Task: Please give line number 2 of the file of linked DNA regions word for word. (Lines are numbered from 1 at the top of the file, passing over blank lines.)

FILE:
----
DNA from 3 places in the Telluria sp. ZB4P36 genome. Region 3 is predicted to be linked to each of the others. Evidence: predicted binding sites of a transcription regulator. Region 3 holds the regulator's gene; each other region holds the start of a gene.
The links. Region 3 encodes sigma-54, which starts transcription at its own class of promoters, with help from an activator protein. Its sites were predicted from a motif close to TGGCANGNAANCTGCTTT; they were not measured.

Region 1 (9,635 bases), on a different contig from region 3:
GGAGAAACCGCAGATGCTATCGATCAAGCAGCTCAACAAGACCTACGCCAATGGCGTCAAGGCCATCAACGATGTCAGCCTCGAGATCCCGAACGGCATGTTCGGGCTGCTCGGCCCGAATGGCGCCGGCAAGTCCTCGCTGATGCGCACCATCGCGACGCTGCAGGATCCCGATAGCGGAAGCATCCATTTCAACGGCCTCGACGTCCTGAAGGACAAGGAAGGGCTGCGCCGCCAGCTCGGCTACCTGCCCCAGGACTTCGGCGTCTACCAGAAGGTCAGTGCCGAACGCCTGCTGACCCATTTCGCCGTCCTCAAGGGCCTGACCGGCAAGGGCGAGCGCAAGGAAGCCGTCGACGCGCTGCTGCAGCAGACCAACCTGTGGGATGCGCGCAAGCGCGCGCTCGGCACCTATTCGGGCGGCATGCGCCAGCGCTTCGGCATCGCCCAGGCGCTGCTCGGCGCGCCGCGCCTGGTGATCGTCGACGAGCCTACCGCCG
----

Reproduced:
The links. Region 3 encodes sigma-54, which starts transcription at its own class of promoters, with help from an activator protein. Its sites were predicted from a motif close to TGGCANGNAANCTGCTTT; they were not measured.